The resignation of Anchorage Mayor Ethan Berkowitz now means that Austin Quinn-Davidson, an openly gay woman, will be mayor of the largest city in Alaska. Berkowitz, a Democrat from a San Francisco Jewish family, said in a radio debate in 2014:
“I support the idea of adults being able to choose who they have a relationship with. Father and son should be allowed to marry, if they’re both consenting adults—if you’re defining marriage as the bundle of rights and privileges that’s now accrued to people, then yes.”
Berkowitz later remarked that the comment was a “hypothetical insinuation” and denied that he supports incest.
Quinn-Davidson, a 40-year-old attorney, was first elected to the Anchorage City Assembly in 2018 and was re-elected this year. She takes over mayoral duties starting Friday, making her the first woman and the first openly gay person to serve as mayor of Anchorage.
Quinn-Davidson told local news that her priorities as mayor will be the economy and public health issues around COVISD-19:
“To me, this is less about whether I’m a woman or whether I have a wife or a husband and more about solving the problems in Anchorage.”
Local TV news anchor Maria Athens accuses Berkowitz of posting photos of his “male genitalia” on what she called an “underage girl’s website”. Berkowitz, who is married, denied the allegations but eventually admitted to an “inappropriate messaging relationship”.
Her bio on the City of Anchorage website says that Quinn-Davidson and her wife have two dogs and one cat and enjoy spending time hiking and gardening. Since she was a teenager, Austin has followed the motto that “the purpose of life is a life of purpose”. She strives to always be courageous and act with integrity.
Pope Francis has given his most explicit support to same-sex civil unions in a move that is probably going to enrage his conservative opponents in the Roman Catholic church even more.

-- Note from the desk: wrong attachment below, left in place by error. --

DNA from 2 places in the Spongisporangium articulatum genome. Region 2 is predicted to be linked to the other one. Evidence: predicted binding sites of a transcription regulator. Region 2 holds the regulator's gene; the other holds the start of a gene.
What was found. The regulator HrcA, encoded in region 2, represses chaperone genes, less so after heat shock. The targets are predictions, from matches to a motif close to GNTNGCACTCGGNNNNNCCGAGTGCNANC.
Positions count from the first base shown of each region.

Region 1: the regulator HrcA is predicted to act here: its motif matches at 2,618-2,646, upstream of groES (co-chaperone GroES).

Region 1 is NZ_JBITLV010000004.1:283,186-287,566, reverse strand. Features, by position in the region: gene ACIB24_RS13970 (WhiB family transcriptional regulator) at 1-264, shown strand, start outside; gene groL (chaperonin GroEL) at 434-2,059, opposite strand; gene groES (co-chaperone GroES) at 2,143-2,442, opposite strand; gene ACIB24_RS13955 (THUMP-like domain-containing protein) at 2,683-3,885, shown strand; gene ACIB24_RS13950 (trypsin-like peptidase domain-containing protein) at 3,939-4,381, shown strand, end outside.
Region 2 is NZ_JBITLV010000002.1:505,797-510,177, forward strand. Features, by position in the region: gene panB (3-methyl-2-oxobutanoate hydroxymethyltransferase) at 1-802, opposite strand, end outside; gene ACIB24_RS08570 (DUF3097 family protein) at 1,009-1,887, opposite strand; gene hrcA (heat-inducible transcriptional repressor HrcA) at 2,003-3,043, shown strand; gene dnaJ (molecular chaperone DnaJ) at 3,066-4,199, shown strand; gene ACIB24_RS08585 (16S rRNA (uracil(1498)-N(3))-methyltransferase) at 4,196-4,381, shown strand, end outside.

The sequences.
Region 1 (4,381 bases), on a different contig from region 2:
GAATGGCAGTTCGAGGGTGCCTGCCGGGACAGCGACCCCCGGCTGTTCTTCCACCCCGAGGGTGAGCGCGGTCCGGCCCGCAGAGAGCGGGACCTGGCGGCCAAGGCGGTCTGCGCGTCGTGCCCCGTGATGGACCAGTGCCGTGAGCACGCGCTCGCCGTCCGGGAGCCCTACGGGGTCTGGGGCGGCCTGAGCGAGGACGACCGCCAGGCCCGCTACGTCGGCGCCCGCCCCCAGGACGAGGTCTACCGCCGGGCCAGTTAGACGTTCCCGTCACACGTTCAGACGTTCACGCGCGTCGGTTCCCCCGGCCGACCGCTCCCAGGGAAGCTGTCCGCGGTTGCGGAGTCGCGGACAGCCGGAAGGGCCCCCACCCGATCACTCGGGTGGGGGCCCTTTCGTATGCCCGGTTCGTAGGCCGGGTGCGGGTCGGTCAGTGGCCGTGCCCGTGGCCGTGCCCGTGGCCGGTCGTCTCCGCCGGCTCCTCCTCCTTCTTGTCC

In an interview in a documentary film, Francesco, which premiered at the Rome film festival on Wednesday, the Pope said:
“Homosexual people have a right to be in a family. They are children of God and have a right to a family. Nobody should be thrown out or be made miserable over it. What we have to create is a civil union law. That way they are legally covered. I stood up for that.”
Directed by Russian filmmaker Evgeny Afineevsky, Francesco focuses on Francis’s papacy over the past seven and a half years, covering many of the trips he made and his handling of the sexual abuse scandals that have rattled the church. It also shines a light on issues that Francis has made a priority during his papacy: Climate Change, Poverty, Migration and Inequality.
Francis has not previously publicly backed civil unions for same-sex couples since becoming pope, although as he endorsed them when he was archbishop of Buenos Aires.
My friend James Martin S.J., a Jesuit priest who has argued that the church should be more welcoming to LGBTQ humans, tweeted yesterday:
“Pope Francis’s support for same-sex civil unions is a major step forward in the church’s support of LGBTQ people. It is in keeping with his pastoral approach to LGBTQ people, including LGBTQ Catholics, and sends a strong signal to countries where the church has opposed such laws.”
António Guterres, Secretary-seneral of the United Nations and a devout Catholic, said the pope’s comments were “a very positive move”. Guterres had spoken out very forcefully against homophobia and in favor of LGBTQ rights, saying that people should never be persecuted or discriminated against just for who they love.
The Ozanne Foundation, a gay Christian group, issued a statement that said:
“This will bring hope to millions of lesbian and gay couples around the world and will enable them to know that they have the pope’s blessing to be in a family, and indeed to have a right to a family. His words of comfort show a deep pastoral understanding of the pain that many LGBTQ people have gone through, and provide a significant challenge to all those who see their faith as a reason to discriminate against LGBTQ people.”
Since he was elected pope in March 2013, Francis has used a more inclusive tone towards LGBTQ people in his public statements. Soon after becoming pope, in response to a question about gay priests, he stated: “Who am I to judge?“
Last month, he told a group of parents of LGBTQ children:
“God loves your children as they are. The pope loves your children as they are, because they are children of God.”